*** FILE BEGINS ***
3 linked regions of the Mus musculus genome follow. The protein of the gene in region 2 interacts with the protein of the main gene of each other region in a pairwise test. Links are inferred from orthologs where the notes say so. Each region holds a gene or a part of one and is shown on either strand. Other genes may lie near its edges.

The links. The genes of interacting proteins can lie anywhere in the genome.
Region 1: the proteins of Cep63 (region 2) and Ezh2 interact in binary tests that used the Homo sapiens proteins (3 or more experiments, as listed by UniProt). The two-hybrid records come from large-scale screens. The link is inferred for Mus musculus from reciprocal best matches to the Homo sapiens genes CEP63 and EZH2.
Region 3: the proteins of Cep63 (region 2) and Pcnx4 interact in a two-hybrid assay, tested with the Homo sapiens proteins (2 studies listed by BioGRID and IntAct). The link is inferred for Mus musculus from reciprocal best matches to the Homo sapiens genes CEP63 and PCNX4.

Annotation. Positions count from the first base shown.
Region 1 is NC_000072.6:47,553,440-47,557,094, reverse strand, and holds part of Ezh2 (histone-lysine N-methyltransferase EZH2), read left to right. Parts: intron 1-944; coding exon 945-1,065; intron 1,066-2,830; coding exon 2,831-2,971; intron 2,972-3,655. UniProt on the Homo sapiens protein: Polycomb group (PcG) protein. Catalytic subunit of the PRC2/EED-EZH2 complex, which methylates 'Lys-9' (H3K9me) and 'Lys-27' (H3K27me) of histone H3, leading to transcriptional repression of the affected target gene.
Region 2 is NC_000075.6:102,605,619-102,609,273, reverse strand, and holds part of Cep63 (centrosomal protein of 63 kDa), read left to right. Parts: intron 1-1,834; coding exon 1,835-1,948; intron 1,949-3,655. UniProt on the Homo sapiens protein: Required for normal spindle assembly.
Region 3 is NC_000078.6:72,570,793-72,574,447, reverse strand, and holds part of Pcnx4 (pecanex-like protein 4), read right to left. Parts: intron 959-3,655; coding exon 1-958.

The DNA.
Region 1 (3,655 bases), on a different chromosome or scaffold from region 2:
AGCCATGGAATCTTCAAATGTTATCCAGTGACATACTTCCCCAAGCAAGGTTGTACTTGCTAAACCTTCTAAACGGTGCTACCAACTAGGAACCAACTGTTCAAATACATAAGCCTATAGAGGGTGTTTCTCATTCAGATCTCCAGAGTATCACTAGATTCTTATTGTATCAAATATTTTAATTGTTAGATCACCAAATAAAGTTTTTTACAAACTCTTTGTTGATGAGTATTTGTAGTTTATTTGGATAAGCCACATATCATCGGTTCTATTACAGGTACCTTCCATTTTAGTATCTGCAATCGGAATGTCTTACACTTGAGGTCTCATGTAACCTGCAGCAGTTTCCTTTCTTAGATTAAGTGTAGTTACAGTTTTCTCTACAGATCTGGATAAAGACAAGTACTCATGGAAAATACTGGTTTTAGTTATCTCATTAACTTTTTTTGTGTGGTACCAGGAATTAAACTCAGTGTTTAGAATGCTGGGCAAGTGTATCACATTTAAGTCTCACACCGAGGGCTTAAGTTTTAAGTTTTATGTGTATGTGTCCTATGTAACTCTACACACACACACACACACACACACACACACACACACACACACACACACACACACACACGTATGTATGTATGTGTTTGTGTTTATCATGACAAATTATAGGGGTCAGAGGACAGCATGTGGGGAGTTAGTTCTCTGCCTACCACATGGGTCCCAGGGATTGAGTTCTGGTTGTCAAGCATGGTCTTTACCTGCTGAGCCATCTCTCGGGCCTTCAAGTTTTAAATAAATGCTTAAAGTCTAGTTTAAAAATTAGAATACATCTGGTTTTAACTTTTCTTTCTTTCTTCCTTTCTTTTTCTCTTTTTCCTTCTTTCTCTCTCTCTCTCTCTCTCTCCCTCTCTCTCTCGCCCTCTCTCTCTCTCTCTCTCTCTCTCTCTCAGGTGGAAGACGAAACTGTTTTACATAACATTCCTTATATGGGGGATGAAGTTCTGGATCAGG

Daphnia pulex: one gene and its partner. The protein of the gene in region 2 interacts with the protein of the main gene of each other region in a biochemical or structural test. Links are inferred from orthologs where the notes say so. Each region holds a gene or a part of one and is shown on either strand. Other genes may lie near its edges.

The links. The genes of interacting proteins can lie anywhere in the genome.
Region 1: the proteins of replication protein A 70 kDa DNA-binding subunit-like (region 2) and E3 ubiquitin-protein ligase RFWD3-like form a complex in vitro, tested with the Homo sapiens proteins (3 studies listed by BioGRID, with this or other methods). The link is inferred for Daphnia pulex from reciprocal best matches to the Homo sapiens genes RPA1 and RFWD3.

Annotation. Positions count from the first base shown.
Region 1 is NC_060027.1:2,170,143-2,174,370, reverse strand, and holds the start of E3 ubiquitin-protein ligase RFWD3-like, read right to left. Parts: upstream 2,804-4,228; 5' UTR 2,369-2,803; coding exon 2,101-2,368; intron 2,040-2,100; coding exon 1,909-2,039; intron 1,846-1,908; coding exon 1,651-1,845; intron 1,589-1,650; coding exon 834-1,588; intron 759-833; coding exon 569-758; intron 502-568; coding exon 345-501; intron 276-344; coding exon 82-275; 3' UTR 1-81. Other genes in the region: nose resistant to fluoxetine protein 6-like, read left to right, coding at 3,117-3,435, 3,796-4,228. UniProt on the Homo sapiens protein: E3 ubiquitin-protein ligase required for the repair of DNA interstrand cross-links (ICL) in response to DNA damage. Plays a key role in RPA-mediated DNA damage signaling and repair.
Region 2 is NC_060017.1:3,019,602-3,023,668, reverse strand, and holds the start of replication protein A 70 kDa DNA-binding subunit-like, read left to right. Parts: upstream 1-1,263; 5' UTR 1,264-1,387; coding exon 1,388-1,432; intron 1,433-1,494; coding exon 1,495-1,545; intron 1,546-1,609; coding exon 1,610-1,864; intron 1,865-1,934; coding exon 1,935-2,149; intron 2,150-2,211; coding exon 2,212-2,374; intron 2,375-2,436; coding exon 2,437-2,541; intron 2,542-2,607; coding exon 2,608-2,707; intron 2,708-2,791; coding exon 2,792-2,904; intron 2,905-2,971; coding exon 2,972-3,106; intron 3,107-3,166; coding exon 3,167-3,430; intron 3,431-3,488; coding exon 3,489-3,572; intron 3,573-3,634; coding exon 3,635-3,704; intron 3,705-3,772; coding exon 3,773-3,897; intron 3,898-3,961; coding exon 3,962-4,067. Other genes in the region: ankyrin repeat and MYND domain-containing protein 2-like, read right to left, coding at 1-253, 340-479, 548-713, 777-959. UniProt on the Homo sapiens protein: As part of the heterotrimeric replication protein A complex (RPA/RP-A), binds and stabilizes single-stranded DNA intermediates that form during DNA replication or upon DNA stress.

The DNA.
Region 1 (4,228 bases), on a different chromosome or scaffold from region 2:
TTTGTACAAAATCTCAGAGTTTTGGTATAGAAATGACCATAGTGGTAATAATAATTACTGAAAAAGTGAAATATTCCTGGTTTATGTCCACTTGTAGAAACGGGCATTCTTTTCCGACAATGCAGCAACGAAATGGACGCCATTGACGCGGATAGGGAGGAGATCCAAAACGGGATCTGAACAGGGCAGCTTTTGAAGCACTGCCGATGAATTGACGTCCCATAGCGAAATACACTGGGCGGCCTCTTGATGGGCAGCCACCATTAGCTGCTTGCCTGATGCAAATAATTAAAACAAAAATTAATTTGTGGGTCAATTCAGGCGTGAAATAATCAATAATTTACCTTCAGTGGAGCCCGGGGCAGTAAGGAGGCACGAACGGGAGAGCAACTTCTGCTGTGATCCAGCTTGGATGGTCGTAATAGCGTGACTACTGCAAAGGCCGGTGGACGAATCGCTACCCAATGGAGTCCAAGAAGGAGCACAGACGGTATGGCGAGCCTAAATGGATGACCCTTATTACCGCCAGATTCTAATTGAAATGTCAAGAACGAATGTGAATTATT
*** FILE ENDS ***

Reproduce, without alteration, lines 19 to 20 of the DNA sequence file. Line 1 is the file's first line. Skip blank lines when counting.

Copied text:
Region 1 (4,228 bases), on a different chromosome or scaffold from region 2:
TTTGTACAAAATCTCAGAGTTTTGGTATAGAAATGACCATAGTGGTAATAATAATTACTGAAAAAGTGAAATATTCCTGGTTTATGTCCACTTGTAGAAACGGGCATTCTTTTCCGACAATGCAGCAACGAAATGGACGCCATTGACGCGGATAGGGAGGAGATCCAAAACGGGATCTGAACAGGGCAGCTTTTGAAGCACTGCCGATGAATTGACGTCCCATAGCGAAATACACTGGGCGGCCTCTTGATGGGCAGCCACCATTAGCTGCTTGCCTGATGCAAATAATTAAAACAAAAATTAATTTGTGGGTCAATTCAGGCGTGAAATAATCAATAATTTACCTTCAGTGGAGCCCGGGGCAGTAAGGAGGCACGAACGGGAGAGCAACTTCTGCTGTGATCCAGCTTGGATGGTCGTAATAGCGTGACTACTGCAAAGGCCGGTGGACGAATCGCTACCCAATGGAGTCCAAGAAGGAGCACAGACGGTATGGCGAGCCTAAATGGATGACCCTTATTACCGCCAGATTCTAATTGAAATGTCAAGAACGAATGTGAATTATT